The Symphony stop on the MBTA’s “E” Line is slated to close for a year and a half beginning in the summer of 2023 to make accessibility improvements to the 80-year-old station, including the addition of new elevators at all four corners of the intersection of Huntington and Massachusetts avenues, according to T officials at a virtual meeting held Thursday. Oct. 21.
Besides the installation of the new elevators, the project also entails adding raised platforms, accessible bathrooms, a new emergency egress, and improved wayfinding and lighting to make the station safer and more accessible as part of the T’s Green Line Transformation (GLT) project, which will make modifications to 20 Green Line stations over the next five years.
Desiree Patrice, GLT senior director, said the new elevators would take commuters from the street to the platform level, while the platforms in the station would be raised 8 inches and improvements would be made to the stairs, egress, and “areas of refuge.” Accessible bathrooms would also be built in the station and new accessible ramps would be constructed to the lower plaza as well.
Glass headhouses for the elevators would also be built at all four corners of the intersection of Huntington and Massachusetts avenues, added Patrice, surrounded by bollards, which would be removable to allow for the potential installation of bike lanes, as well as wire-cut pavers running alongside Horticultural Hall.
A signal box would also be moved from Massachusetts Avenue to Huntington Avenue, she said, in an effort to reduce congestion on sidewalks. New bike racks would be installed outside the station as well.
Angel Pena, chief of the GLT project, said besides the accelerated construction timeline for the project that was ultimately selected, the T also considered a traditional scenario, which would’ve required shutting the station down early on weekdays and entirely on weekends for three years to complete the job by 2026.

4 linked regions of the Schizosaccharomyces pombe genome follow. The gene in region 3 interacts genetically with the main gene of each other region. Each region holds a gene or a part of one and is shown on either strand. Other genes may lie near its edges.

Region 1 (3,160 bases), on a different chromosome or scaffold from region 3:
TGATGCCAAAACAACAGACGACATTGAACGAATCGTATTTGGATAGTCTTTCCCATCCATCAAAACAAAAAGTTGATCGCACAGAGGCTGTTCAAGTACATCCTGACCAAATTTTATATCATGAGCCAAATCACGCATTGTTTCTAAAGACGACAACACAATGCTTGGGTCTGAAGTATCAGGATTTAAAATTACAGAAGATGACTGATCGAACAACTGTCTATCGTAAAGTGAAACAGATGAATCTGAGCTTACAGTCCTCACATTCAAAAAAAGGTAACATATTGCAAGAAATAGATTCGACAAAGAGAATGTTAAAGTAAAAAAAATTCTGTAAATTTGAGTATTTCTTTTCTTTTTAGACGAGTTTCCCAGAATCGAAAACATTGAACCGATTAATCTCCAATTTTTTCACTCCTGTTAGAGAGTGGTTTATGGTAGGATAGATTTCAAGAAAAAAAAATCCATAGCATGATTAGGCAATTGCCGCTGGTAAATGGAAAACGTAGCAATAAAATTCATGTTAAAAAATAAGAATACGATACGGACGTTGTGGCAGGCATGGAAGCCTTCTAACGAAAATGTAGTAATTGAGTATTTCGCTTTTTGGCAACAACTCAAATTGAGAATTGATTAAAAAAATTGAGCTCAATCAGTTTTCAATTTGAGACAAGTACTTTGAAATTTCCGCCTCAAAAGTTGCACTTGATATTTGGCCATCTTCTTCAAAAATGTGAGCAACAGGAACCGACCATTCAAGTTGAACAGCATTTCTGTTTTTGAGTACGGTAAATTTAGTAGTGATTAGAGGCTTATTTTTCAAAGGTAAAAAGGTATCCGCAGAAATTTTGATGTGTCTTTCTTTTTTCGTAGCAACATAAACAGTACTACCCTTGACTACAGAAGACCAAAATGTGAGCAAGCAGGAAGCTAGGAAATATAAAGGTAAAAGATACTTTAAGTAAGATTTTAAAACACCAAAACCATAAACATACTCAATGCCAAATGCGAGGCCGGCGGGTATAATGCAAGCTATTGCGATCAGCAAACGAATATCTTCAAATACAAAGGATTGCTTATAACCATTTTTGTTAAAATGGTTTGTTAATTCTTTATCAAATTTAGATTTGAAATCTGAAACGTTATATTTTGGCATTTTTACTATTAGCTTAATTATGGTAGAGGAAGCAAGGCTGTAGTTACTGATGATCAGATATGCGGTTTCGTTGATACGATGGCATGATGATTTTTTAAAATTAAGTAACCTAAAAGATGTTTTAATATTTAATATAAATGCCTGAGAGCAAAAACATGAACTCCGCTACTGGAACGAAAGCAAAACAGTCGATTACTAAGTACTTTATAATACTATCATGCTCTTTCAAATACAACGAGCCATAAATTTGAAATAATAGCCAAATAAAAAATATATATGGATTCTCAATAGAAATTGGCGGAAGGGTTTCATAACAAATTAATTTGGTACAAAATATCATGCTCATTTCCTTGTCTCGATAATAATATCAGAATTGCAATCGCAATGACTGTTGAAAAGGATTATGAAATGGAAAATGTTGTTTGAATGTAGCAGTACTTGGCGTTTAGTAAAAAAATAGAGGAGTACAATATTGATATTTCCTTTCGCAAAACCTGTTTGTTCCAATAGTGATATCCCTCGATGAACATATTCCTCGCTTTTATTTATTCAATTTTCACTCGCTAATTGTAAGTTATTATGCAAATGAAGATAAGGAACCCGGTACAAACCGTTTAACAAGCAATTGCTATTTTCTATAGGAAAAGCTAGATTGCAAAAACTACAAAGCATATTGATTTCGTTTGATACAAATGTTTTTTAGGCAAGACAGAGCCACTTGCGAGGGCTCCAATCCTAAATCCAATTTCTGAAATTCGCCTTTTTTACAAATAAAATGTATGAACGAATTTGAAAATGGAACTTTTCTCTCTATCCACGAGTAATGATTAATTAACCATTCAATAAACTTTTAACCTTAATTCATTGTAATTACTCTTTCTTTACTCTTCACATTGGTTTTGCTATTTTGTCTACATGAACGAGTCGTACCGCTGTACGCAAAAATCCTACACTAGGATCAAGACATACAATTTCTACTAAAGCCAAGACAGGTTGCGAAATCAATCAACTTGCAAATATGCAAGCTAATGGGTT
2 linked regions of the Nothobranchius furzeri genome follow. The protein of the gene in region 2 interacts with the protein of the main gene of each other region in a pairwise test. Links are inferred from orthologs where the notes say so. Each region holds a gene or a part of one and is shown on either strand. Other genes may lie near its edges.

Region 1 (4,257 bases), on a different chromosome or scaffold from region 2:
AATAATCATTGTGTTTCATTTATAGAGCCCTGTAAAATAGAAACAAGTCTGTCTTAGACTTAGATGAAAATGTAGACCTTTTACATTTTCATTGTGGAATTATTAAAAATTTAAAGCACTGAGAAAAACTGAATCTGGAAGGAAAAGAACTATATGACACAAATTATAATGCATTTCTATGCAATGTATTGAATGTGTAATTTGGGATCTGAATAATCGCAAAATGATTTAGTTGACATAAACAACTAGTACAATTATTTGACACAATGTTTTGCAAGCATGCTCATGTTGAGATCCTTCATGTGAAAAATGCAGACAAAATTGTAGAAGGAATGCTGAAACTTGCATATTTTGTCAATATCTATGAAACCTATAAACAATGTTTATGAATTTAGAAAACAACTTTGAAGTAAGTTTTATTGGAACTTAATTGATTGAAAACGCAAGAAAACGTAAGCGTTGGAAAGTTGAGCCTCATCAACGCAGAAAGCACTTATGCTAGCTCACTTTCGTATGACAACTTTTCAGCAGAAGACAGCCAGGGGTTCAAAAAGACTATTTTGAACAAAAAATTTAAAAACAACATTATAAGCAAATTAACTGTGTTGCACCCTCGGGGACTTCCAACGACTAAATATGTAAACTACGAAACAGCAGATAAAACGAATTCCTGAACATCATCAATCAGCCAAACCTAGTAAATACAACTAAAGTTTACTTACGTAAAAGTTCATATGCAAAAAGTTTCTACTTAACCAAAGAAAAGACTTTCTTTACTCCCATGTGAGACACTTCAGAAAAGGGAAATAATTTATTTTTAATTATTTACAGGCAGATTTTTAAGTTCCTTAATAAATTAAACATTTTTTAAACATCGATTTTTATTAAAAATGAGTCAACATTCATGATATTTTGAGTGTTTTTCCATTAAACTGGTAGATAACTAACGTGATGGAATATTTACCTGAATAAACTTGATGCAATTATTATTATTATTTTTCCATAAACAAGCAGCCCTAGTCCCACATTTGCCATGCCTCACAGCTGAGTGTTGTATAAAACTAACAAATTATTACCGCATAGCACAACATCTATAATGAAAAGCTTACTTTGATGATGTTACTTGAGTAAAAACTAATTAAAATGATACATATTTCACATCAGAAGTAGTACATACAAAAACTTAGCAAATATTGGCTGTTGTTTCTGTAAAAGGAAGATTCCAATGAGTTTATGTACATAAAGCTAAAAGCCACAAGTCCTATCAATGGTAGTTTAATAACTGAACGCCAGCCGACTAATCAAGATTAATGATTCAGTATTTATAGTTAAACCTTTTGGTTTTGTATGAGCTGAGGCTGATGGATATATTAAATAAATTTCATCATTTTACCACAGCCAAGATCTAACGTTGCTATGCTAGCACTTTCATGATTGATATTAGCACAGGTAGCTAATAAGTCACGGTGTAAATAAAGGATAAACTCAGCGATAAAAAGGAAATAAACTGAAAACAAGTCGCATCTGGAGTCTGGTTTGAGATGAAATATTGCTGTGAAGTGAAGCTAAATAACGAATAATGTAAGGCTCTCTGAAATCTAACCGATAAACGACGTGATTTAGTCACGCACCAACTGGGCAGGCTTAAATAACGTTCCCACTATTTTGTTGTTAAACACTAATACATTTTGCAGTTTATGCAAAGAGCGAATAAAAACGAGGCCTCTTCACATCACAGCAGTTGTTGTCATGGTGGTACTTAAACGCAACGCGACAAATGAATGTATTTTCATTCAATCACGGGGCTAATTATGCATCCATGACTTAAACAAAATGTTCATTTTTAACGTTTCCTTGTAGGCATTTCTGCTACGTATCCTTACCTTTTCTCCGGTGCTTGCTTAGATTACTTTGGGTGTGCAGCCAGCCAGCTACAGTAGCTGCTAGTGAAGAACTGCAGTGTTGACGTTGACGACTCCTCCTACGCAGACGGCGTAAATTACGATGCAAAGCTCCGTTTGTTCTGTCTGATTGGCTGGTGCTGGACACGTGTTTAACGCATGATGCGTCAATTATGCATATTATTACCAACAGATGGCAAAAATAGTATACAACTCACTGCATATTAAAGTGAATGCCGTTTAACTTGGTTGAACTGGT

For the duration of the approximately 18-month-long construction timeline for the accelerated scenario, trains will pass through Symphony, even though the station will remain closed. The T will also implement shuttle service to the supplement the 39 bus line at this time.
“There’s a crucial need for this station to be accessible, so I’m glad the team is working on this,” said City Councilor Kenzie Bok, who requested that information on the shuttle service be posted in the Symphony Plaza Towers in multiple languages, including Russian, Chinese, and Spanish. “Some of those folks will be very much impacted,” she said.
“As thrilled as we are about the accelerated timeline, then we need to be ready for the city to close down the intersection right [at the site],” said Councilor Bok, who asked the T to coordinate with the city on this as soon as possible.
Councilor Bok also said the project would provide an opportunity to “bump out” the curb to allow for the installation of bike lanes.
Matt Moran , transit director for the Boston Transportation Department, said the city is looking into creating a northbound-southbound bike connection at Massachusetts Avenue and had already been in contact with the T regarding this matter.
Moran also said building bike lanes as part of the Symphony project, as opposed to installing them on their own, would greatly reduce not only the cost, but also the disruption it would cause.
Nancy Farrell of the GLT team said they would work with the city on the proposed bike lanes, and that they would also disseminate information on the project to everyone affected via flyers and other forms of communication.
Judd Galloway, a project consultant, said 11 trees would be removed to accommodate for their project, while nine new trees would be planted in their place.
The next step for the project is utility work at the station, which is expected to get underway in 2022, and to take around a year to complete, said Pena.
Another public meeting will also be scheduled after the construction contactor has been selected, he added.